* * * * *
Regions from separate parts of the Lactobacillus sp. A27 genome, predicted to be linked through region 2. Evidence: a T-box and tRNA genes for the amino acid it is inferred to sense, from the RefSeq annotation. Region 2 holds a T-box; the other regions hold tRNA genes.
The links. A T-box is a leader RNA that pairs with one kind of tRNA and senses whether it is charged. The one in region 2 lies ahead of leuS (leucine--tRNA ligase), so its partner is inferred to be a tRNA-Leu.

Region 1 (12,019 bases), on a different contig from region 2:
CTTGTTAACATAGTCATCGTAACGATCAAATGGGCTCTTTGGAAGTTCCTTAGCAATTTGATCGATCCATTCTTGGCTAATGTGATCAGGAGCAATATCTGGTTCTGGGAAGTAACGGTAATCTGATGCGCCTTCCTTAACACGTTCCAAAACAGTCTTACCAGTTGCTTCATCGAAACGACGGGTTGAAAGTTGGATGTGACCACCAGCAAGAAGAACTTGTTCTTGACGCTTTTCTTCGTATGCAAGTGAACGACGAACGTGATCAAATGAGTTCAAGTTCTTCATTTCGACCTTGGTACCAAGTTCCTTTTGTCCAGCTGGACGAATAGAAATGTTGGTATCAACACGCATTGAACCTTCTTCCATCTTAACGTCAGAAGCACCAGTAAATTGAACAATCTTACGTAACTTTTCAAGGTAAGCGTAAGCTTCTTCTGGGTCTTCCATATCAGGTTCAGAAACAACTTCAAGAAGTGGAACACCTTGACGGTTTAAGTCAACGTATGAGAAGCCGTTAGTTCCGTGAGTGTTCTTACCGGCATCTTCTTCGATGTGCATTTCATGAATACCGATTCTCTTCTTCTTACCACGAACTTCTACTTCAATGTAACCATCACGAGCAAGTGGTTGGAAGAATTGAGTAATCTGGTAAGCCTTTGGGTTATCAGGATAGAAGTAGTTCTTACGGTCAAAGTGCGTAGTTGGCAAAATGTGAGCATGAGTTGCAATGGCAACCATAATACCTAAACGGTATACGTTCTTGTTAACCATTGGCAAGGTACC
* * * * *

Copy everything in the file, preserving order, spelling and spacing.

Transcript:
Regions from separate parts of the Lactobacillus sp. A27 genome, predicted to be linked through region 2. Evidence: a T-box and tRNA genes for the amino acid it is inferred to sense, from the RefSeq annotation. Region 2 holds a T-box; the other regions hold tRNA genes.
The links. A T-box is a leader RNA that pairs with one kind of tRNA and senses whether it is charged. The one in region 2 lies ahead of leuS (leucine--tRNA ligase), so its partner is inferred to be a tRNA-Leu.

Region 1 (12,019 bases), on a different contig from region 2:
CTTGTTAACATAGTCATCGTAACGATCAAATGGGCTCTTTGGAAGTTCCTTAGCAATTTGATCGATCCATTCTTGGCTAATGTGATCAGGAGCAATATCTGGTTCTGGGAAGTAACGGTAATCTGATGCGCCTTCCTTAACACGTTCCAAAACAGTCTTACCAGTTGCTTCATCGAAACGACGGGTTGAAAGTTGGATGTGACCACCAGCAAGAAGAACTTGTTCTTGACGCTTTTCTTCGTATGCAAGTGAACGACGAACGTGATCAAATGAGTTCAAGTTCTTCATTTCGACCTTGGTACCAAGTTCCTTTTGTCCAGCTGGACGAATAGAAATGTTGGTATCAACACGCATTGAACCTTCTTCCATCTTAACGTCAGAAGCACCAGTAAATTGAACAATCTTACGTAACTTTTCAAGGTAAGCGTAAGCTTCTTCTGGGTCTTCCATATCAGGTTCAGAAACAACTTCAAGAAGTGGAACACCTTGACGGTTTAAGTCAACGTATGAGAAGCCGTTAGTTCCGTGAGTGTTCTTACCGGCATCTTCTTCGATGTGCATTTCATGAATACCGATTCTCTTCTTCTTACCACGAACTTCTACTTCAATGTAACCATCACGAGCAAGTGGTTGGAAGAATTGAGTAATCTGGTAAGCCTTTGGGTTATCAGGATAGAAGTAGTTCTTACGGTCAAAGTGCGTAGTTGGCAAAATGTGAGCATGAGTTGCAATGGCAACCATAATACCTAAACGGTATACGTTCTTGTTAACCATTGGCAAGGTACC